Over the weekend, talk of Germany offering a handout to Turkey went through the roof after Andrea Nahles, the leader of the Social Democratic Party, a junior partner in Chancellor Angela Merkel's government, indicated that aid was a possibility, CNBC reported.
"A situation might arise where Germany needs to help Turkey, regardless of political tensions with [Turkish] President Recep Tayyip Erdogan," Nahles said. "Turkey is a NATO partner who we cannot ignore."
However, by the time Monday rolled around, the German government clarified that they were not holding any discussions on the matter of providing Turkey with financial aid. "We have demonstrated Germany's interest in Turkey's economic stability numerous times and on the part of various ministries, but the issue of Germany providing aid to Turkey is not being discussed," a statement from German Cabinet spokesperson Steffen Seibert said.
The statement later added that the issue isn't being discussed "because we're not following it at the moment."
Angliss told Radio Sputnik's By Any Means Necessary on Monday the idea of offering aid to Ankara was generally "unpopular for Germany or the Netherlands or many of the other countries that have in recent years had very public spats with Turkey."
"However, it's possible that the European Union, as a body, or through the IMF or other international organizations, that some sort of package might be worked out," Angliss told hosts Eugene Puryear and Sean Blackmon. "But at the same time, I don't think that would necessarily come cheaply to Turkey from a diplomatic standpoint."
In an attempt to solve Europe's migration crisis, Turkey signed a deal in 2016 with the EU in which it agreed to return migrants entering Greece and allow legal refugees to enter the EU. In exchange, the governing body agreed to give Turkey 6 billion euros and allow visa-free travel to Europe for Turkish citizens.
According to the BBC, 1,015,078 was the highest number of arrivals entering Greece recorded in 2015. Of that number, more than 800,000 were trafficked from Turkey to Greece by boat.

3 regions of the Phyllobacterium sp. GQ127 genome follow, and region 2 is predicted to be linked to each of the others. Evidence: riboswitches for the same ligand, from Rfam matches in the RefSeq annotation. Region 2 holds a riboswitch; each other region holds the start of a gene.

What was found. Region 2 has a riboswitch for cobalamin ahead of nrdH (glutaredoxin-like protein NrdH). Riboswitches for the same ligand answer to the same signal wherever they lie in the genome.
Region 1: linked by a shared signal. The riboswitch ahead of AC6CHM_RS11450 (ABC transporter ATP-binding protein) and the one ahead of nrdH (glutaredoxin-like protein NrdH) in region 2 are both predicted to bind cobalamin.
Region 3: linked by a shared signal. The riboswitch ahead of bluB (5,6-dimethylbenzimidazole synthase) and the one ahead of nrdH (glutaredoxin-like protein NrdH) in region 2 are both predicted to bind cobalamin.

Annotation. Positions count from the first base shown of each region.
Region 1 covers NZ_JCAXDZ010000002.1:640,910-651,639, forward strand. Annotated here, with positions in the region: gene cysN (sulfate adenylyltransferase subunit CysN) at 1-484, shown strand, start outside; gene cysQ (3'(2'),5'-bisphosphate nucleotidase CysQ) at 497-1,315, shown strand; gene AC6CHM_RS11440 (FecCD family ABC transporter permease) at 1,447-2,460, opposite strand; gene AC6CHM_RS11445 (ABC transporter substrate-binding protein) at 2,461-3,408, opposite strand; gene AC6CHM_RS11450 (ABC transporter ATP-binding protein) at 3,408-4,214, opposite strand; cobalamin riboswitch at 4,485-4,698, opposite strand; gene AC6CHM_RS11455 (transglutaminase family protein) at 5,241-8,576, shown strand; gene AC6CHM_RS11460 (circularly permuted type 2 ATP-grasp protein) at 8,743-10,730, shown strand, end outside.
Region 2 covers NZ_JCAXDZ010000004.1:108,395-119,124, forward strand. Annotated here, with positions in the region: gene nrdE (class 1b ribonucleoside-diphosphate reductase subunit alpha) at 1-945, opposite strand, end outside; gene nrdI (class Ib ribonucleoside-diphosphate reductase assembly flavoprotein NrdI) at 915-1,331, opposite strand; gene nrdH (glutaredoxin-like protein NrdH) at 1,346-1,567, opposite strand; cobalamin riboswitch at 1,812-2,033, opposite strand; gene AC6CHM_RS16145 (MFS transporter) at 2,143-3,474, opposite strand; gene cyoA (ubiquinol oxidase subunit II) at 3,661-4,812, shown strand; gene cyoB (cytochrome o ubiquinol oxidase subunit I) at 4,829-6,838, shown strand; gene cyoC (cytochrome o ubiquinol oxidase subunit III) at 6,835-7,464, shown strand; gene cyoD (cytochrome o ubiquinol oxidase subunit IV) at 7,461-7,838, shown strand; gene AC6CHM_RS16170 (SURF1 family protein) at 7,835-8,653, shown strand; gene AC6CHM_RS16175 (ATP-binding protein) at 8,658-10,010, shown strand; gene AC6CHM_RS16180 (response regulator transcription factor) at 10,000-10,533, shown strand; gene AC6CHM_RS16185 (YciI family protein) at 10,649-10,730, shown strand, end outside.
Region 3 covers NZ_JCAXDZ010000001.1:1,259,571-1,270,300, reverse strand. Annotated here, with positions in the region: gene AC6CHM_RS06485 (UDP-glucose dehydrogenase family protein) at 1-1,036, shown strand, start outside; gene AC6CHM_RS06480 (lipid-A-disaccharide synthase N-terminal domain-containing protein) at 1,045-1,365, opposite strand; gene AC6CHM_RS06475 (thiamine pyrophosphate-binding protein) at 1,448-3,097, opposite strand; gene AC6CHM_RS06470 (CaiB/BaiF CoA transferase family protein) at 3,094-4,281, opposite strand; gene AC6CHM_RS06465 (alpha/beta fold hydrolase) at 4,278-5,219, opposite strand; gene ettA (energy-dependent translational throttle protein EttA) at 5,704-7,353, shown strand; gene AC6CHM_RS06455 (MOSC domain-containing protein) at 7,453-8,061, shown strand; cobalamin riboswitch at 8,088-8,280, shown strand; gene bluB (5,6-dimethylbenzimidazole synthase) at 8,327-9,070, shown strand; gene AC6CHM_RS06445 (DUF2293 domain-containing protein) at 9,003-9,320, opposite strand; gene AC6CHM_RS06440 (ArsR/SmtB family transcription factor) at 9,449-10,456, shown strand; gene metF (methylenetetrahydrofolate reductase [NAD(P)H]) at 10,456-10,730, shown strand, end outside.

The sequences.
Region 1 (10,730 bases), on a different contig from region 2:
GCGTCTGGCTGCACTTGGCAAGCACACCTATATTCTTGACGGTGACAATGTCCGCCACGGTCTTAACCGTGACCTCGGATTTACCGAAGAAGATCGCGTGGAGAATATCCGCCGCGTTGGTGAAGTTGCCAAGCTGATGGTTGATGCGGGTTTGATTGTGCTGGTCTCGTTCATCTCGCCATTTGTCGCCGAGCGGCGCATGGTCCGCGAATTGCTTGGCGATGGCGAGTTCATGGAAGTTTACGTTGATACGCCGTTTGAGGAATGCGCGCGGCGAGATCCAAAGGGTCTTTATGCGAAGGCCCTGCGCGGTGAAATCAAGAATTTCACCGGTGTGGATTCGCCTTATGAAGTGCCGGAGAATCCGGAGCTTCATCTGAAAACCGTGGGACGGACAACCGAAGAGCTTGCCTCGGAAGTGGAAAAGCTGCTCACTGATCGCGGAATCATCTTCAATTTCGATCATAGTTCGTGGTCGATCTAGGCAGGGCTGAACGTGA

In the months following the deal, however, Turkey has repeatedly criticized the EU for not keeping its end of the bargain regarding funds and visas.
When asked if Ankara could use the EU-Turkey deal to its advantage and pressure Berlin for assistance, Angliss told Puryear that it wouldn't prove very fruitful, as EU members have installed their own border walls to prevent migrants from entering.
"Turkey has made use of this chip in the past… however, I think that now, in the meantime, Europe has been building fences, it's been building walls, it's been preparing to stop the possibility of a mass migration similar to 2015," he said, stressing that Greece would suffer greatly if Turkey were to ditch the EU deal.
"It's still possible to get into Greece, but it's very unlikely to get much further into the European Union from there under the present physical barriers," Angliss said.
Turkey's current financial issues have been exacerbated by the detention of American pastor Andrew Brunson, who allegedly played a role in the failed 2016 Turkish coup. Ignoring US President Donald Trump's calls to release Brunson, Turkey ultimately found itself hit with tariffs and sanctions by the US, while the Turkey's Lira has suffered substantially on international markets in recent weeks.